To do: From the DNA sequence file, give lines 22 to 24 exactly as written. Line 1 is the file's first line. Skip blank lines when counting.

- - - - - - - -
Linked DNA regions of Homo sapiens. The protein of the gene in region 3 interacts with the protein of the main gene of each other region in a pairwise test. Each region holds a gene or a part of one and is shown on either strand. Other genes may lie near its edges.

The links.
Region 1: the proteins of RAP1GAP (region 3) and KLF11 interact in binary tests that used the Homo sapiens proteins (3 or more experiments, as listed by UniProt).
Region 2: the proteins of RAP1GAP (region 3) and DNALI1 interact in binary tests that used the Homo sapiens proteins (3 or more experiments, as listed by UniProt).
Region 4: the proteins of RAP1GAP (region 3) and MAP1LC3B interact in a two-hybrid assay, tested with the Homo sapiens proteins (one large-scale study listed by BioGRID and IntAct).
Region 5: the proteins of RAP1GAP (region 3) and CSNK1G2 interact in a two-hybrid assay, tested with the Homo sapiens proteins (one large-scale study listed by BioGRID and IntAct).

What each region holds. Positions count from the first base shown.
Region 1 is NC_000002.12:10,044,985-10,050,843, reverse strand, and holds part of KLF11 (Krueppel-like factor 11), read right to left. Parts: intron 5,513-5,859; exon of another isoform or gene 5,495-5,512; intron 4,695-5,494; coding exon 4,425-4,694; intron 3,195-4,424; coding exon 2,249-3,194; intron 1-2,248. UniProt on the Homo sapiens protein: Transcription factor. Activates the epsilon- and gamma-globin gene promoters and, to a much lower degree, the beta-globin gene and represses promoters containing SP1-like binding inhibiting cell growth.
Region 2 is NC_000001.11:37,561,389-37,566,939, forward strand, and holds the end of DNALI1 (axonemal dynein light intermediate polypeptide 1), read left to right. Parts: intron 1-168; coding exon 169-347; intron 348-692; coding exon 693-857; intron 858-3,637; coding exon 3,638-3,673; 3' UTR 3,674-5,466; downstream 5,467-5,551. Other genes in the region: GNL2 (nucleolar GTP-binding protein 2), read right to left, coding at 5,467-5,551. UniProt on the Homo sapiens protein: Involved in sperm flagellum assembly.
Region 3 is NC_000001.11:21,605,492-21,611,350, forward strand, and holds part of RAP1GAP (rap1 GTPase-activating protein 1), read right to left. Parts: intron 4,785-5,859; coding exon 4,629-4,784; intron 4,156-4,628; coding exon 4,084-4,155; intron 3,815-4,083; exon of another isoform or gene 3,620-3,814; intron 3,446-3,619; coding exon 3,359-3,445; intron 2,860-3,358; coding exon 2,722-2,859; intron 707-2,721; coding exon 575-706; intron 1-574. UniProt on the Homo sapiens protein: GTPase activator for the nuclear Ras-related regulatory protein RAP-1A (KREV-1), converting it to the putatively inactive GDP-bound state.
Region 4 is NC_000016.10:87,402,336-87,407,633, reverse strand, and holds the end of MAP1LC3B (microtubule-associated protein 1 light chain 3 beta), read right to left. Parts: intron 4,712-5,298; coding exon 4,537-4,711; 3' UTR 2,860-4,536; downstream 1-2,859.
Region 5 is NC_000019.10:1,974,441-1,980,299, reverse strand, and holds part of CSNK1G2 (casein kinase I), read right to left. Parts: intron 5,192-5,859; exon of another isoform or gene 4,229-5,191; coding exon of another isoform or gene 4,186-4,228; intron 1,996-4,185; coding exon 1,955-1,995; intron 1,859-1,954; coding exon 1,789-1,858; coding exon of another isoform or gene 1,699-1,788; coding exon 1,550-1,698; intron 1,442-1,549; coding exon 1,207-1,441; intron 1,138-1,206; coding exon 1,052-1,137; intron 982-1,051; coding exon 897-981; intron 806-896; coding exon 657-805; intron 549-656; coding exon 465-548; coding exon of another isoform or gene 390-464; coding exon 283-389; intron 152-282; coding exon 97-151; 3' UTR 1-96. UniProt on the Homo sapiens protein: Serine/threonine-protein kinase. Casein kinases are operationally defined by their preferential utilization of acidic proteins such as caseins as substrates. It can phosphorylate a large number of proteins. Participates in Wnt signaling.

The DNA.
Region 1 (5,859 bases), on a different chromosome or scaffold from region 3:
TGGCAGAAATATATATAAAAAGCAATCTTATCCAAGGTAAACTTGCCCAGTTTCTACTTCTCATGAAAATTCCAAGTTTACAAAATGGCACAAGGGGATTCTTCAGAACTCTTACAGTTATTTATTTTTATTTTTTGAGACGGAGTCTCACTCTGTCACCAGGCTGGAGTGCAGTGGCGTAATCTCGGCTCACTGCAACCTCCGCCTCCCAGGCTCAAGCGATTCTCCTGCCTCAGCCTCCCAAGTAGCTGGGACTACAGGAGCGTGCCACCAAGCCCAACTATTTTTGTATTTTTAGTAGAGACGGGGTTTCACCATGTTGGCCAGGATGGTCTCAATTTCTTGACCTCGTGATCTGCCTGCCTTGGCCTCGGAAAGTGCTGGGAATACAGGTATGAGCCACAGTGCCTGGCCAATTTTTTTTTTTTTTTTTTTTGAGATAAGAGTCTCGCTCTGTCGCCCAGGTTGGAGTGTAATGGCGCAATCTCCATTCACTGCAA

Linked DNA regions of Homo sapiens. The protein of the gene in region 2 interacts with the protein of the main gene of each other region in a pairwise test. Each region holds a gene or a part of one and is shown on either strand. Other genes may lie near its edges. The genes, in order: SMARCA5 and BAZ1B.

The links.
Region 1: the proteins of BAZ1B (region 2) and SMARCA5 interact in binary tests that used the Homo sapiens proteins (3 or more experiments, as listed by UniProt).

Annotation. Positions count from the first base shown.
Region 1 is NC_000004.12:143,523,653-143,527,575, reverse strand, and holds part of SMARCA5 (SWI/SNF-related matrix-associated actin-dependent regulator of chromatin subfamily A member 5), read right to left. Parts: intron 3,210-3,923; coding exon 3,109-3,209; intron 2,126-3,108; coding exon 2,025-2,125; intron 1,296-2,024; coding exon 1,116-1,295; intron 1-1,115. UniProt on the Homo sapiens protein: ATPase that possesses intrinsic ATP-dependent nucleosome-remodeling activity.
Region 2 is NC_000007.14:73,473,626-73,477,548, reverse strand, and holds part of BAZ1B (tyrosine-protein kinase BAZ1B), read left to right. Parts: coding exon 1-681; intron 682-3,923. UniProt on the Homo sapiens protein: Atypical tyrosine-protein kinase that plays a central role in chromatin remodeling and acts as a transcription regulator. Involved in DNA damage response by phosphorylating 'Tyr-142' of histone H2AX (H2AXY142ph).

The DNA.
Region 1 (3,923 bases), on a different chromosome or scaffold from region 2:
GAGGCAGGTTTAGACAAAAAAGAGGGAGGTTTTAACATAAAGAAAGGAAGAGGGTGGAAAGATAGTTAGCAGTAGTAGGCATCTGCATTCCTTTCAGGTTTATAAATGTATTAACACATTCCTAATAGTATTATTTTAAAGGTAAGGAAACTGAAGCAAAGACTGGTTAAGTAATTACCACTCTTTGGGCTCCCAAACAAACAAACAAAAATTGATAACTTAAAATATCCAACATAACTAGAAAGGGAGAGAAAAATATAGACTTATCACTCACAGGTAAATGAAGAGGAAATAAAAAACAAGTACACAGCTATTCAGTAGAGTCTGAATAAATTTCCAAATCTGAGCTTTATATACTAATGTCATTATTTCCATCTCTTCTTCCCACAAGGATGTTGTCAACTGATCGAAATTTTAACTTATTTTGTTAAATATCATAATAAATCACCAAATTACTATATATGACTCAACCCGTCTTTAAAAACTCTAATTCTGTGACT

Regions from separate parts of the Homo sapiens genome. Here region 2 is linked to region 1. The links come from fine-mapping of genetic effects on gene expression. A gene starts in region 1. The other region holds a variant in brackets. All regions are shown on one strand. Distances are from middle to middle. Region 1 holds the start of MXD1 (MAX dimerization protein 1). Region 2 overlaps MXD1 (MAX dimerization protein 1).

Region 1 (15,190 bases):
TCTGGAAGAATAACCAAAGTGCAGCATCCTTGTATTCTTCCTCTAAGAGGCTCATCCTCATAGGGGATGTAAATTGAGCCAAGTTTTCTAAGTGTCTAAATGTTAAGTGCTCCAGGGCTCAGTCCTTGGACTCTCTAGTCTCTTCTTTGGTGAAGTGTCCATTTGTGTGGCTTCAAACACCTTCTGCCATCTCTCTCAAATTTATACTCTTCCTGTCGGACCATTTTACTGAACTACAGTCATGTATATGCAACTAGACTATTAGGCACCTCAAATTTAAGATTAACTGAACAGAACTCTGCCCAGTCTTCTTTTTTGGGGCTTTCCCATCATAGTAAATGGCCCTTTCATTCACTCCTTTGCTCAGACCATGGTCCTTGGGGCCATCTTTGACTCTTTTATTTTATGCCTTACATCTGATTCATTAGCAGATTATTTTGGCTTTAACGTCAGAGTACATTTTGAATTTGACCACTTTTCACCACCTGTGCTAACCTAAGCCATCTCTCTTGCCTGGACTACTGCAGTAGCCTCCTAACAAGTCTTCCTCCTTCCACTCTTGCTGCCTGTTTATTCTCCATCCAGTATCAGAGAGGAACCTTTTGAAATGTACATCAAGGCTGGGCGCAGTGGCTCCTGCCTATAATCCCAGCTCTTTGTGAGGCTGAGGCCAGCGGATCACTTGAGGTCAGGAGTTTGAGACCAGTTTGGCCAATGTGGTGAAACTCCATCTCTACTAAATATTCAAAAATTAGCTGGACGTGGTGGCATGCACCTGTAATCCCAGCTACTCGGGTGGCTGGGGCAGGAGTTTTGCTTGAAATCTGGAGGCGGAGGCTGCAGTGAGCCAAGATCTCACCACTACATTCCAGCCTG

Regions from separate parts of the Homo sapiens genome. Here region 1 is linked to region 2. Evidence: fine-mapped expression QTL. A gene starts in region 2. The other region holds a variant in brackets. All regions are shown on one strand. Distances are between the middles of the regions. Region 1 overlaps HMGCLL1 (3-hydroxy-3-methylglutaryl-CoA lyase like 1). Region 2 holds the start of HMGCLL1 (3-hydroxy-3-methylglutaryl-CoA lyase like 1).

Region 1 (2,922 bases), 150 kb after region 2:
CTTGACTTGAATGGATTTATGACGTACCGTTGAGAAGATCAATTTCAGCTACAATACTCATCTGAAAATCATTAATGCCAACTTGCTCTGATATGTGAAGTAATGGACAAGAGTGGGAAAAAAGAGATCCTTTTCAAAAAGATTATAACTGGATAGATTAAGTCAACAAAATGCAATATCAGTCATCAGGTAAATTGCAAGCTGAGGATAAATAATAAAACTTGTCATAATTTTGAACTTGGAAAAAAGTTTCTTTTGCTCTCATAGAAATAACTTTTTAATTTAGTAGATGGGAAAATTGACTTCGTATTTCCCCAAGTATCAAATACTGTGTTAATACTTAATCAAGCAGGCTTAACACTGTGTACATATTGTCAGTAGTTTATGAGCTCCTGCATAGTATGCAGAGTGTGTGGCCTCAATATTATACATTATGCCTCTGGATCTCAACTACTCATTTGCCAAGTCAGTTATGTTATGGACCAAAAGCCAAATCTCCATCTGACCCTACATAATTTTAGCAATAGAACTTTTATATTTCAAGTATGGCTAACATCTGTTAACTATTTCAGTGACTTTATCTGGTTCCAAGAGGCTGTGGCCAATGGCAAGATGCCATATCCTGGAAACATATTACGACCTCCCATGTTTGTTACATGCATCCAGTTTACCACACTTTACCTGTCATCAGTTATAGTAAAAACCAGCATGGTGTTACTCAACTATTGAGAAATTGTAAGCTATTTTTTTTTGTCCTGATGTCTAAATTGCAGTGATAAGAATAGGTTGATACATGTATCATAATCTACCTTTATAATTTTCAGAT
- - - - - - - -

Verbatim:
The DNA.
Region 1 (3,923 bases), on a different chromosome or scaffold from region 2:
GAGGCAGGTTTAGACAAAAAAGAGGGAGGTTTTAACATAAAGAAAGGAAGAGGGTGGAAAGATAGTTAGCAGTAGTAGGCATCTGCATTCCTTTCAGGTTTATAAATGTATTAACACATTCCTAATAGTATTATTTTAAAGGTAAGGAAACTGAAGCAAAGACTGGTTAAGTAATTACCACTCTTTGGGCTCCCAAACAAACAAACAAAAATTGATAACTTAAAATATCCAACATAACTAGAAAGGGAGAGAAAAATATAGACTTATCACTCACAGGTAAATGAAGAGGAAATAAAAAACAAGTACACAGCTATTCAGTAGAGTCTGAATAAATTTCCAAATCTGAGCTTTATATACTAATGTCATTATTTCCATCTCTTCTTCCCACAAGGATGTTGTCAACTGATCGAAATTTTAACTTATTTTGTTAAATATCATAATAAATCACCAAATTACTATATATGACTCAACCCGTCTTTAAAAACTCTAATTCTGTGACT